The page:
Certain Hepatitis C Treatments Can Cause Serious Liver Injury

The FDA is warning that hepatitis C treatments Viekira Pak and Technivie can cause serious liver injury mostly in patients with underlying advanced liver disease. As a result, they are requiring the manufacturer to add new information about this safety risk to the drug labels.


Patients taking these medicines should contact their health care professional immediately if they develop fatigue, weakness, loss of appetite, nausea and vomiting, yellow eyes or skin, or light-colored stools, as these may be signs of liver injury. Patients should not stop taking these medicines without first talking to their health care professionals. Stopping treatment early could result in drug resistance to other hepatitis C medicines.


Health care professionals should closely monitor for signs and symptoms of worsening liver disease, such as ascites, hepatic encephalopathy, variceal hemorrhage, and/or increases in direct bilirubin in the blood. Viekira Pak and Technivie are used to treat chronic hepatitis C, a viral infection that can last a lifetime and lead to serious liver and other health problems, including cirrhosis, liver cancer, and death.


Viekira Pak is a fixed-dose combination of dasabuvir, ombitasvir, paritaprevir, and ritonavir used with or without ribavirin, another hepatitis C medicine. Viekira Pak is FDA-approved for use in patients with genotype 1 chronic hepatitis C infection including those with compensated cirrhosis.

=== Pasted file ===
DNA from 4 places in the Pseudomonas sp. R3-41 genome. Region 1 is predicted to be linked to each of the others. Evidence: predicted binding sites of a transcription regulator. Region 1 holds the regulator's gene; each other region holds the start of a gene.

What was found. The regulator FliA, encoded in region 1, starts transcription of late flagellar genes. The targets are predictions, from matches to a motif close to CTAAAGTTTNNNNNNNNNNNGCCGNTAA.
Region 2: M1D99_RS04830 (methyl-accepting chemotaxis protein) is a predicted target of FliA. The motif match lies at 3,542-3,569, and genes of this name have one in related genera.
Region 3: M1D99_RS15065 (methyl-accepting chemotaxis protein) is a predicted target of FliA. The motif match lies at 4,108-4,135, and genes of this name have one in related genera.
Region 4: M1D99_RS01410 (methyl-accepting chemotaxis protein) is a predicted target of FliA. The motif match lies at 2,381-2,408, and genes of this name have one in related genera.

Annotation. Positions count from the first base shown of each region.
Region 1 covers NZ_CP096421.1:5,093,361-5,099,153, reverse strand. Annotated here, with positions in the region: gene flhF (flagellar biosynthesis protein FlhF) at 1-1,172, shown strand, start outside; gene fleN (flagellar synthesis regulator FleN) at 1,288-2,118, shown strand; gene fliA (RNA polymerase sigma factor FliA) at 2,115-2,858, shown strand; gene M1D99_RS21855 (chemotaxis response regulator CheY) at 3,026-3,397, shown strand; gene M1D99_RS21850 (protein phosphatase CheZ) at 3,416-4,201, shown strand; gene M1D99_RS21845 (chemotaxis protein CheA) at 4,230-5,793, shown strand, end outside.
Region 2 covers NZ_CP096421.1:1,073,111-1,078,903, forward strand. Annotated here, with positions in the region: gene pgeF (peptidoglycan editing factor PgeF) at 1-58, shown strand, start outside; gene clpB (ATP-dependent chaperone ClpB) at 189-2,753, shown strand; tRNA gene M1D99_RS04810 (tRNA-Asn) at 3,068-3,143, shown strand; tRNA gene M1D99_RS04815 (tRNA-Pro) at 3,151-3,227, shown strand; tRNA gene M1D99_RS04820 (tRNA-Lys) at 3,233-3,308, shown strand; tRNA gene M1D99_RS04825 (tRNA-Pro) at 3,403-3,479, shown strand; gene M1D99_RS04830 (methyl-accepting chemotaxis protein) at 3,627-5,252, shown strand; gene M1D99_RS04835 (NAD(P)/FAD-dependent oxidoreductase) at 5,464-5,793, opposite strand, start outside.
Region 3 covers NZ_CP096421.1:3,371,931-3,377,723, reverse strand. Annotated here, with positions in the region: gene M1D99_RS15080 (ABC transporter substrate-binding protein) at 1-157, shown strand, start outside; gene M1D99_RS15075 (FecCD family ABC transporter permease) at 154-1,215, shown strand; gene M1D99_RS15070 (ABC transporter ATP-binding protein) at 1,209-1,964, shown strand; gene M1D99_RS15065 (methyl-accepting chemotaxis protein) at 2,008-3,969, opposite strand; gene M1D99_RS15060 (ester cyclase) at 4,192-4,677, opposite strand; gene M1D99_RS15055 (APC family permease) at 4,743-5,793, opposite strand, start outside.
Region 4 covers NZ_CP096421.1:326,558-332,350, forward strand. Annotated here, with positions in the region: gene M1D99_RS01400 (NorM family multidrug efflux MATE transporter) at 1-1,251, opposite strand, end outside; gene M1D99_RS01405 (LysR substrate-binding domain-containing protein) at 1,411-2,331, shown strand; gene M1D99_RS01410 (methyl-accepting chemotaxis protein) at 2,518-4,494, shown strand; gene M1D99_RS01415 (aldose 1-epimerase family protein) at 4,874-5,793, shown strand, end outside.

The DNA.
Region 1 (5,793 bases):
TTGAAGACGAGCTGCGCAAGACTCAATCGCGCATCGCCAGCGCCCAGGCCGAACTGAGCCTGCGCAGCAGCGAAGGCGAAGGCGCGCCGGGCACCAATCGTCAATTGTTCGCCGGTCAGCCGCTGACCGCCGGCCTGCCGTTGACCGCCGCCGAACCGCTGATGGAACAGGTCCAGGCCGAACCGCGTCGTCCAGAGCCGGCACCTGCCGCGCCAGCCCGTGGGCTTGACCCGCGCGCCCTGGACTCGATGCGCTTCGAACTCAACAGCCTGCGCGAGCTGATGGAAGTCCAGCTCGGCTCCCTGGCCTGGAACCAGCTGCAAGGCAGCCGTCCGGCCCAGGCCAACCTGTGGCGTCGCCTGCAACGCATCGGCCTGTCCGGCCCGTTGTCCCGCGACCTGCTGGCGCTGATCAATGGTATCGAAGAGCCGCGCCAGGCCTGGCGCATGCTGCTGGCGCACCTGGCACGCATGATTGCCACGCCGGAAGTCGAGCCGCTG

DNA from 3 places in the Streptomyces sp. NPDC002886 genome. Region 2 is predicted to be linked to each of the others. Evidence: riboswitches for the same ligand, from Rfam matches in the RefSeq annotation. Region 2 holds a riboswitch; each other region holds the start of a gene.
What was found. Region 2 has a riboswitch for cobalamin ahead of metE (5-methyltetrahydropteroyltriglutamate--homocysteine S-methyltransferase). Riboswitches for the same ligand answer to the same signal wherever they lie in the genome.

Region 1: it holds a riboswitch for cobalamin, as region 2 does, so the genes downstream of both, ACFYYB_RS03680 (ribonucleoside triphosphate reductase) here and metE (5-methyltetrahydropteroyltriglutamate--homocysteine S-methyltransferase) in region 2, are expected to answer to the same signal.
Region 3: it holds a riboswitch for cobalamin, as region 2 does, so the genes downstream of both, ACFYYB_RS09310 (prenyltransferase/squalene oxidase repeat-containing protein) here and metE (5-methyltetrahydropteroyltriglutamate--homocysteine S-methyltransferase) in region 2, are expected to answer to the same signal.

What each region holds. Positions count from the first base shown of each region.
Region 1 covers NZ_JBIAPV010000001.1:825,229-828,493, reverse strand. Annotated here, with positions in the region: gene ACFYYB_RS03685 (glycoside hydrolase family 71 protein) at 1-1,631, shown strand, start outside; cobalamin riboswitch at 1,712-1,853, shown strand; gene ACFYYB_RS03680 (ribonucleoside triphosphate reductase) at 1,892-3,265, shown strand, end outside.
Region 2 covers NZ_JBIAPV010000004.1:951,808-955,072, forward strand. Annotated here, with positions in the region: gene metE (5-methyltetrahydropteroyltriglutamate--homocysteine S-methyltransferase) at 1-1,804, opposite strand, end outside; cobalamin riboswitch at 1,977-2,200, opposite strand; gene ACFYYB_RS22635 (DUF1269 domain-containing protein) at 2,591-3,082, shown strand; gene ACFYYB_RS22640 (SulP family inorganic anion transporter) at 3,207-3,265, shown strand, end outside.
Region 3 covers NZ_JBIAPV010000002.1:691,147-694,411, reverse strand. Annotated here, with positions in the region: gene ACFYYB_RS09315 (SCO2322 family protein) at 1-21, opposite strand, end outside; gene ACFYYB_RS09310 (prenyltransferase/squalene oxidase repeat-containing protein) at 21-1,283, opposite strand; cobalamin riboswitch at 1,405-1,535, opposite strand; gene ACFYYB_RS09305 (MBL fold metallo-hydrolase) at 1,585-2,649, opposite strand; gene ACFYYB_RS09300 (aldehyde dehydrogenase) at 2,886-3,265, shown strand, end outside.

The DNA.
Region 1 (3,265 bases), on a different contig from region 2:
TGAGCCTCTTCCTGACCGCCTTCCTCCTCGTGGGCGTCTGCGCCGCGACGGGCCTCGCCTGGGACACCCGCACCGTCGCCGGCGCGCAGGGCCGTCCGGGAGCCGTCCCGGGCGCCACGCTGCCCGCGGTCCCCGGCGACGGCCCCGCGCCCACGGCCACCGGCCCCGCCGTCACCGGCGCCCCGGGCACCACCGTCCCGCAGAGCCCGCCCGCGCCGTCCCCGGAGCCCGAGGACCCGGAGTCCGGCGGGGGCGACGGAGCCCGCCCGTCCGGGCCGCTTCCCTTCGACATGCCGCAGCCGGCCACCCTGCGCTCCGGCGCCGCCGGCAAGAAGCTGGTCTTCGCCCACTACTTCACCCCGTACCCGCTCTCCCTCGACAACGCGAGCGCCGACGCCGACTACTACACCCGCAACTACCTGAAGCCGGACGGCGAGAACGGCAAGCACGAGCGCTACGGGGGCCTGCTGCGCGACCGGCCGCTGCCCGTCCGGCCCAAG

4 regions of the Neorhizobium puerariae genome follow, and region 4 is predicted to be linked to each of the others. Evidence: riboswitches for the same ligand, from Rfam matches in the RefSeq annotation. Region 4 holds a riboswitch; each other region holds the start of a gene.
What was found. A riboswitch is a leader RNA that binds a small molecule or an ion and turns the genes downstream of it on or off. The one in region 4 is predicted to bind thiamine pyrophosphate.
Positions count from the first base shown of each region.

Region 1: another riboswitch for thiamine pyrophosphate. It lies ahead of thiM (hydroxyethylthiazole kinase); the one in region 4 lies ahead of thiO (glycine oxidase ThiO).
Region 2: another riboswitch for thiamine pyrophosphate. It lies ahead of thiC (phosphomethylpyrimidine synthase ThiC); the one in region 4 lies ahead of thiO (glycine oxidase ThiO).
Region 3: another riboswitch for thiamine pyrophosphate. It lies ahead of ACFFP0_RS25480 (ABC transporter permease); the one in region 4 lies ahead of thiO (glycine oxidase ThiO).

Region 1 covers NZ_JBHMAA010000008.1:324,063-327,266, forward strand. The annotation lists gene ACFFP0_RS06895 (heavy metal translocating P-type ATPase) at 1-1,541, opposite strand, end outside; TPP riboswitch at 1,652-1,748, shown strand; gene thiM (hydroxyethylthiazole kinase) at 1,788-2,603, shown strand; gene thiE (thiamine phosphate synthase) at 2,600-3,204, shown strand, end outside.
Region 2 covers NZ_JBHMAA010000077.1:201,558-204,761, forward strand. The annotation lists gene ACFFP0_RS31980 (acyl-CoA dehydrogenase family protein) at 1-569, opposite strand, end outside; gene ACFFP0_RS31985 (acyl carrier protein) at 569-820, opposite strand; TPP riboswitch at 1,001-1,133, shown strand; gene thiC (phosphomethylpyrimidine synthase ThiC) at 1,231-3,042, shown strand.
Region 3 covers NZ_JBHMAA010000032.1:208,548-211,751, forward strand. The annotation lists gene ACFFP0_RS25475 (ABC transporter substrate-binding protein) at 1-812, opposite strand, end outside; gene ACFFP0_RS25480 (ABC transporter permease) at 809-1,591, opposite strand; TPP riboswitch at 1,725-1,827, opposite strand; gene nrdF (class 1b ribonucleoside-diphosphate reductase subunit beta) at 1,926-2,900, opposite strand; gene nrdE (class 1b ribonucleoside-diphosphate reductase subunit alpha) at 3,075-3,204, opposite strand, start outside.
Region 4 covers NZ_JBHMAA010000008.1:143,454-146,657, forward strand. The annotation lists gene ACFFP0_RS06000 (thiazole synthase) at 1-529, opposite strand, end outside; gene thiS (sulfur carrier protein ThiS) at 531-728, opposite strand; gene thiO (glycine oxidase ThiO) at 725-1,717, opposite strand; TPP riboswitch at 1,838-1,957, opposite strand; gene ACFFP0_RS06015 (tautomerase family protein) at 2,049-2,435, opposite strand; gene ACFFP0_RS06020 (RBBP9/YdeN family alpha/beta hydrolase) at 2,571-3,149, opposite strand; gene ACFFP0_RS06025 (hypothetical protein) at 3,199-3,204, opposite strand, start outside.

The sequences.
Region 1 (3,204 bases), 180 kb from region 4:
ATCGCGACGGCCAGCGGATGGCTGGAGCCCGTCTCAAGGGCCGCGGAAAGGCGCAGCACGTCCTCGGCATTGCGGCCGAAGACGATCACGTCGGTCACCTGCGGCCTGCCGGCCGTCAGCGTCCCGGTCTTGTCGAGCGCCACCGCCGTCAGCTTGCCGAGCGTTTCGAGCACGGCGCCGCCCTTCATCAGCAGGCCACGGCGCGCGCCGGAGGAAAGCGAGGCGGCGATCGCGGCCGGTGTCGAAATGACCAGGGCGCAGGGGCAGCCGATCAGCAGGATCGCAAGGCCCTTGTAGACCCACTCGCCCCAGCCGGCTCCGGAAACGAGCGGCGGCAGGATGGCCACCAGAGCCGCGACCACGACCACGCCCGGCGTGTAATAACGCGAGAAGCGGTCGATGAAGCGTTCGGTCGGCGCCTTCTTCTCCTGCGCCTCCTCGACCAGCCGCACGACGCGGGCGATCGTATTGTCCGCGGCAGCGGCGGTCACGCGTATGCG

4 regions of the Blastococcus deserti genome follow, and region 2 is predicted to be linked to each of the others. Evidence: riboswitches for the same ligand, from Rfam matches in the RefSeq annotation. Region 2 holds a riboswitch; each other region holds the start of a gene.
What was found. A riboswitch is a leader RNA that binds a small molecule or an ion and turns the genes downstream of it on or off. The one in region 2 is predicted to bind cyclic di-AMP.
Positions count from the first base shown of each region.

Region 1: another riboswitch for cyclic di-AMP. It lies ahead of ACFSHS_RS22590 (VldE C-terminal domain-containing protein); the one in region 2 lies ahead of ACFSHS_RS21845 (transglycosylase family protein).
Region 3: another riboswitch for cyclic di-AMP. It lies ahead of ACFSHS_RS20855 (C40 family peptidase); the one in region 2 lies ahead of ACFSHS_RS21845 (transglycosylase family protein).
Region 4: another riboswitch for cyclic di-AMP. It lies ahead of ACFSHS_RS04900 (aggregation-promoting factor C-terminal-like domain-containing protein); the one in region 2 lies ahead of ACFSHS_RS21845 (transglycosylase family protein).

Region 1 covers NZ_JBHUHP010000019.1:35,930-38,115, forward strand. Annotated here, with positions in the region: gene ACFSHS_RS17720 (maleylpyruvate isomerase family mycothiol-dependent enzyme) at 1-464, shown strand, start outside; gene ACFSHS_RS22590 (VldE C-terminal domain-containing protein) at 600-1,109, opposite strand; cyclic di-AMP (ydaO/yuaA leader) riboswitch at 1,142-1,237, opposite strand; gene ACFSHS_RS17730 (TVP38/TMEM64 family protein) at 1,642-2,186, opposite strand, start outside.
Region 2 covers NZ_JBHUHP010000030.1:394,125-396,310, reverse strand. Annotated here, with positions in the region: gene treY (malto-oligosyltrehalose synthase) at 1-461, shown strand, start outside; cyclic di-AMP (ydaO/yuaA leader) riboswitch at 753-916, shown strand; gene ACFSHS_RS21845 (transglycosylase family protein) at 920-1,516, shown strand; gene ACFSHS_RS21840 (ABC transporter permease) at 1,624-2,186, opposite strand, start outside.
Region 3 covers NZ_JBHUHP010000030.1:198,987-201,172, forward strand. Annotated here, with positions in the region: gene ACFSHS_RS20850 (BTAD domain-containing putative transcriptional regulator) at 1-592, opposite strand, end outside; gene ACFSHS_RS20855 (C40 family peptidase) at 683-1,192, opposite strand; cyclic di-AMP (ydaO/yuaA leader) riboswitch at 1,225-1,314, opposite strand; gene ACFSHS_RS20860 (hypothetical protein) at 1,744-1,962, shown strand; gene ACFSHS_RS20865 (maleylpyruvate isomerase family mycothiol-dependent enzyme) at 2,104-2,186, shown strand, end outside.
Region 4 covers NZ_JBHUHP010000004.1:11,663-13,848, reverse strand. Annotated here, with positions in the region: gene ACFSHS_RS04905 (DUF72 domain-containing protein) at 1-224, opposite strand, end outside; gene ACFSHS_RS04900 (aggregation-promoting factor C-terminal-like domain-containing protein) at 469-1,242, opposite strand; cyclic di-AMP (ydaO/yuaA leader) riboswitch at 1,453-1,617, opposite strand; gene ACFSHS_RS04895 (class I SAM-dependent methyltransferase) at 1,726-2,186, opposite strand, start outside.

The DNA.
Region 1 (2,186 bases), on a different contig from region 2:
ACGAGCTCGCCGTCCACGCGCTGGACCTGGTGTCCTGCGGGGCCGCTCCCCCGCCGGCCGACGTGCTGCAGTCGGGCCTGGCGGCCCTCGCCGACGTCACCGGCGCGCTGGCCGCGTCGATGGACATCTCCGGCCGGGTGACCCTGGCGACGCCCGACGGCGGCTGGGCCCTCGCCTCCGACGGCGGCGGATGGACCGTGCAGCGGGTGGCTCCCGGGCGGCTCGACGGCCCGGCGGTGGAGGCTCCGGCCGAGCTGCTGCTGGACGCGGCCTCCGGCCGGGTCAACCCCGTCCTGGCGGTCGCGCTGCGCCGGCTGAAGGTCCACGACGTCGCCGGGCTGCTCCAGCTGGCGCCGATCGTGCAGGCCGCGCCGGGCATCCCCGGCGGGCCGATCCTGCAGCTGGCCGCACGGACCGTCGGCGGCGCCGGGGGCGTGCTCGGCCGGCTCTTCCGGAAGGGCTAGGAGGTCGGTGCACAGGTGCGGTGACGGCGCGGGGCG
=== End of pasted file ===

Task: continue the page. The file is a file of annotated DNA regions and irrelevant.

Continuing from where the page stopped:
Technivie is a fixed-dose combination of ombitasvir, paritaprevir, and ritonavir, used in combination with ribavirin. It is FDA-approved for use in patients with genotype 4 chronic hepatitis C virus infection without cirrhosis.


These medicines reduce the amount of hepatitis C virus in the body by preventing it from multiplying and may slow down the disease. They are made by AbbVie, Inc., a research based biopharmaceutical company, headquartered in No. Chicago, IL.


The review of adverse events reported to the FDA Adverse Event Reporting System (FAERS) database and to the manufacturer of these medicines, AbbVie, identified cases of hepatic decompensation and liver failure in patients with underlying liver cirrhosis who were taking these medicines. Some of these events resulted in liver transplantation or death. These serious outcomes were reported mostly in patients taking Viekira Pak who had evidence of advanced cirrhosis even before starting treatment with it.


Since the approvals of Viekira Pak in December 2014 and Technivie in July 2015, at least 26 worldwide cases submitted to FAERS were considered to be possibly or probably related to Viekira Pak or Technivie. In most of the cases, liver injury occurred within one to four weeks of starting treatment. Some of the cases occurred in patients for whom these medicines were contraindicated or not recommended. FAERS includes only reports submitted to FDA, so there are likely additional cases about which they are unaware.


The FDA is requiring AbbVie to include information about serious liver injury adverse events to the Contraindications, Warnings and Precautions, Postmarketing Experience, and Hepatic Impairment sections of the Viekira Pak and Technivie drug labels.


See the FDA Drug Safety Announcement


See also Medical Law Perspectives, September 2014 Report: Hepatitis: Provider Malpractice and Patient Injury


See also Medical Law Perspectives, May 2013 Report: Drugs, Dosage, and Damage: Physician Liability for Prescribing or Administering Medication